- ORDER: Passeriformes
- FAMILY: Sittidae
When the squeaky sound of a rubber ducky drifts down out of the canopy in a southern pine forest, be on the lookout for Brown-headed Nuthatches. These tiny blue-gray songbirds climb up, down, and around pine trunks and branches with the deftness of a rock climber. They cling to bark with their strong feet rather than leaning on their tails like a woodpecker. Brown-headed Nuthatches are social birds that travel in noisy family groups. Sometimes, offspring from previous years help their parents raise young.More ID Info
Find This Bird
Finding a Brown-headed Nuthatch means heading to the right place—a mature pine forest in the Southeast with an open understory. Soon after your arrival you’ll likely hear the sound of rubber duckies coming from the trees. This is the key to finding them. After that, it’s all about neck craning, as they tend to be high in the canopy. Watch for tiny birds zigzagging up and down tree trunks and branches picking at the bark—typically in groups, which can make them easier to find. If you can't find one foraging among the clumps of pine needles, you'll likely be able to spot them as they fly between trees with one bird trailing behind the other.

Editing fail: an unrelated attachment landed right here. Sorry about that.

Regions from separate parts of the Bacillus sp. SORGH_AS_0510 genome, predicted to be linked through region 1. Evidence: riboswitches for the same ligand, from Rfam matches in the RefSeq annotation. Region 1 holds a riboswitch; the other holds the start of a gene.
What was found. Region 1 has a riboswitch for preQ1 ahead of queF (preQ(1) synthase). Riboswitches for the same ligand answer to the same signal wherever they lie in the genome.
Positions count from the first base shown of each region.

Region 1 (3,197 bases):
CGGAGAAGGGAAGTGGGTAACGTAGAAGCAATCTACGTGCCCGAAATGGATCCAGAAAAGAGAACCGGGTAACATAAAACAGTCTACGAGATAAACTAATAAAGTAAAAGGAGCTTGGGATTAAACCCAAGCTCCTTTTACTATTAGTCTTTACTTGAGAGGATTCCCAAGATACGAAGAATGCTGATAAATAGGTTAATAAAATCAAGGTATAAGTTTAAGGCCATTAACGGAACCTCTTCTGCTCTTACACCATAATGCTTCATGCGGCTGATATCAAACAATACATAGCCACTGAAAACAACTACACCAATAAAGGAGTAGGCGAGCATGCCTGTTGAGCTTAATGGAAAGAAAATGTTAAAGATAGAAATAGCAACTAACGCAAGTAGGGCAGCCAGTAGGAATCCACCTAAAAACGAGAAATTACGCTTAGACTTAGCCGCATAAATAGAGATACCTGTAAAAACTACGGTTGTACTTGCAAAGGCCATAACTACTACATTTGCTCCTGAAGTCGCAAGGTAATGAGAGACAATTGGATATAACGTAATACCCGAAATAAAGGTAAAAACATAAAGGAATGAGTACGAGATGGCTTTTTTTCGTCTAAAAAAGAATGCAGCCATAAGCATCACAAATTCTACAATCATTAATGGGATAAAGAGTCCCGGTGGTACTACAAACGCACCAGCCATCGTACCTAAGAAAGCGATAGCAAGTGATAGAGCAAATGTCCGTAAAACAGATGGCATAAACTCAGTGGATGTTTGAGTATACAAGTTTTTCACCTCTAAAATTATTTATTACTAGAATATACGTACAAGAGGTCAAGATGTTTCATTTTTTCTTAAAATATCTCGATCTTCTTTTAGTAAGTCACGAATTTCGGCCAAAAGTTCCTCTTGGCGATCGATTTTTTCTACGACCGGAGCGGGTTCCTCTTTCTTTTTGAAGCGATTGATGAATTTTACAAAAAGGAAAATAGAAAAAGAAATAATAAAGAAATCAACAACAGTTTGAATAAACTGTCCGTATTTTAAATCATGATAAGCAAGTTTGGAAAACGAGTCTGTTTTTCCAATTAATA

- Trepador Cabecipardo (Spanish)
- Sittelle à tête brune (French)
If you live in southeastern pine forests of the U.S., putting up a suet feeder may draw Brown-headed Nuthatches to your yard. Learn more about feeders and food types for the Brown-headed Nuthatch at Project FeederWatch.
Brown-headed Nuthatches nest in holes in standing dead trees, but they may nest in your yard if you put up a nest box for them. Head on over to NestWatch to download construction plans to build your very own Brown-headed Nuthatch nest box.